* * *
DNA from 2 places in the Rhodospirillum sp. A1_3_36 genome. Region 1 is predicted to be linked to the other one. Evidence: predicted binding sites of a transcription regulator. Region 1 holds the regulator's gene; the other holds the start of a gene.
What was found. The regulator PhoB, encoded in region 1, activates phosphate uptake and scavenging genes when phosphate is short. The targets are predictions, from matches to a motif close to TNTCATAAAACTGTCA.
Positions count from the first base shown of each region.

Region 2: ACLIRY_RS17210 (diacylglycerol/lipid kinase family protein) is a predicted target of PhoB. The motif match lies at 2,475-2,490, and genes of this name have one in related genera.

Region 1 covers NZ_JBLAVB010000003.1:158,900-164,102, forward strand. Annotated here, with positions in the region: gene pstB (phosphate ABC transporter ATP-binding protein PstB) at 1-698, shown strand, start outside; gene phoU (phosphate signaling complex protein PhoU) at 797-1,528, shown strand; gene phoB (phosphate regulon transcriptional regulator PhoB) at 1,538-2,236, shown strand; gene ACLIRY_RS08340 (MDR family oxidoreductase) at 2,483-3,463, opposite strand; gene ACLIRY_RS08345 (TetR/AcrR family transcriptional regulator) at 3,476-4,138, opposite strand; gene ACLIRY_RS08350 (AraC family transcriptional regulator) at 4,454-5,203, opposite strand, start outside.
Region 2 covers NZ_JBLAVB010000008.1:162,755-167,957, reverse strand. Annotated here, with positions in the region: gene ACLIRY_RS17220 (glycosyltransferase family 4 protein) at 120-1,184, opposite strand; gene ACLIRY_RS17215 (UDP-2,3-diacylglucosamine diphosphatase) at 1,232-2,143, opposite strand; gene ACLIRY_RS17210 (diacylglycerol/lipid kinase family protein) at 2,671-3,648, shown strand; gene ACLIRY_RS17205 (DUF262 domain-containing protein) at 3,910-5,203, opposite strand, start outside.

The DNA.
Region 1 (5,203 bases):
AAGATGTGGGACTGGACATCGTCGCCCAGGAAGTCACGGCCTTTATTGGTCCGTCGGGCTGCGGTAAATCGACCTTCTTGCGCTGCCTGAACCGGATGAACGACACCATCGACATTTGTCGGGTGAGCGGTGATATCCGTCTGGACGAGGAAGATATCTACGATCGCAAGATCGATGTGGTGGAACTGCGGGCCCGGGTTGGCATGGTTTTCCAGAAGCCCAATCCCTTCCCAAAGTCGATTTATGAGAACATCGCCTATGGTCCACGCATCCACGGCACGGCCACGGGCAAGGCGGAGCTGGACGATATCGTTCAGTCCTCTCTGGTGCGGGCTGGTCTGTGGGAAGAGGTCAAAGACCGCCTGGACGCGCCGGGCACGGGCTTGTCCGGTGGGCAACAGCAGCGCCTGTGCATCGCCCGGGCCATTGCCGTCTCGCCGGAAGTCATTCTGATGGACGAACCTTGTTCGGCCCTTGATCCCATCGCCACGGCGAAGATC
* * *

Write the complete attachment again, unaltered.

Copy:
DNA from 2 places in the Rhodospirillum sp. A1_3_36 genome. Region 1 is predicted to be linked to the other one. Evidence: predicted binding sites of a transcription regulator. Region 1 holds the regulator's gene; the other holds the start of a gene.
What was found. The regulator PhoB, encoded in region 1, activates phosphate uptake and scavenging genes when phosphate is short. The targets are predictions, from matches to a motif close to TNTCATAAAACTGTCA.
Positions count from the first base shown of each region.

Region 2: ACLIRY_RS17210 (diacylglycerol/lipid kinase family protein) is a predicted target of PhoB. The motif match lies at 2,475-2,490, and genes of this name have one in related genera.

Region 1 covers NZ_JBLAVB010000003.1:158,900-164,102, forward strand. Annotated here, with positions in the region: gene pstB (phosphate ABC transporter ATP-binding protein PstB) at 1-698, shown strand, start outside; gene phoU (phosphate signaling complex protein PhoU) at 797-1,528, shown strand; gene phoB (phosphate regulon transcriptional regulator PhoB) at 1,538-2,236, shown strand; gene ACLIRY_RS08340 (MDR family oxidoreductase) at 2,483-3,463, opposite strand; gene ACLIRY_RS08345 (TetR/AcrR family transcriptional regulator) at 3,476-4,138, opposite strand; gene ACLIRY_RS08350 (AraC family transcriptional regulator) at 4,454-5,203, opposite strand, start outside.
Region 2 covers NZ_JBLAVB010000008.1:162,755-167,957, reverse strand. Annotated here, with positions in the region: gene ACLIRY_RS17220 (glycosyltransferase family 4 protein) at 120-1,184, opposite strand; gene ACLIRY_RS17215 (UDP-2,3-diacylglucosamine diphosphatase) at 1,232-2,143, opposite strand; gene ACLIRY_RS17210 (diacylglycerol/lipid kinase family protein) at 2,671-3,648, shown strand; gene ACLIRY_RS17205 (DUF262 domain-containing protein) at 3,910-5,203, opposite strand, start outside.

The DNA.
Region 1 (5,203 bases):
AAGATGTGGGACTGGACATCGTCGCCCAGGAAGTCACGGCCTTTATTGGTCCGTCGGGCTGCGGTAAATCGACCTTCTTGCGCTGCCTGAACCGGATGAACGACACCATCGACATTTGTCGGGTGAGCGGTGATATCCGTCTGGACGAGGAAGATATCTACGATCGCAAGATCGATGTGGTGGAACTGCGGGCCCGGGTTGGCATGGTTTTCCAGAAGCCCAATCCCTTCCCAAAGTCGATTTATGAGAACATCGCCTATGGTCCACGCATCCACGGCACGGCCACGGGCAAGGCGGAGCTGGACGATATCGTTCAGTCCTCTCTGGTGCGGGCTGGTCTGTGGGAAGAGGTCAAAGACCGCCTGGACGCGCCGGGCACGGGCTTGTCCGGTGGGCAACAGCAGCGCCTGTGCATCGCCCGGGCCATTGCCGTCTCGCCGGAAGTCATTCTGATGGACGAACCTTGTTCGGCCCTTGATCCCATCGCCACGGCGAAGATC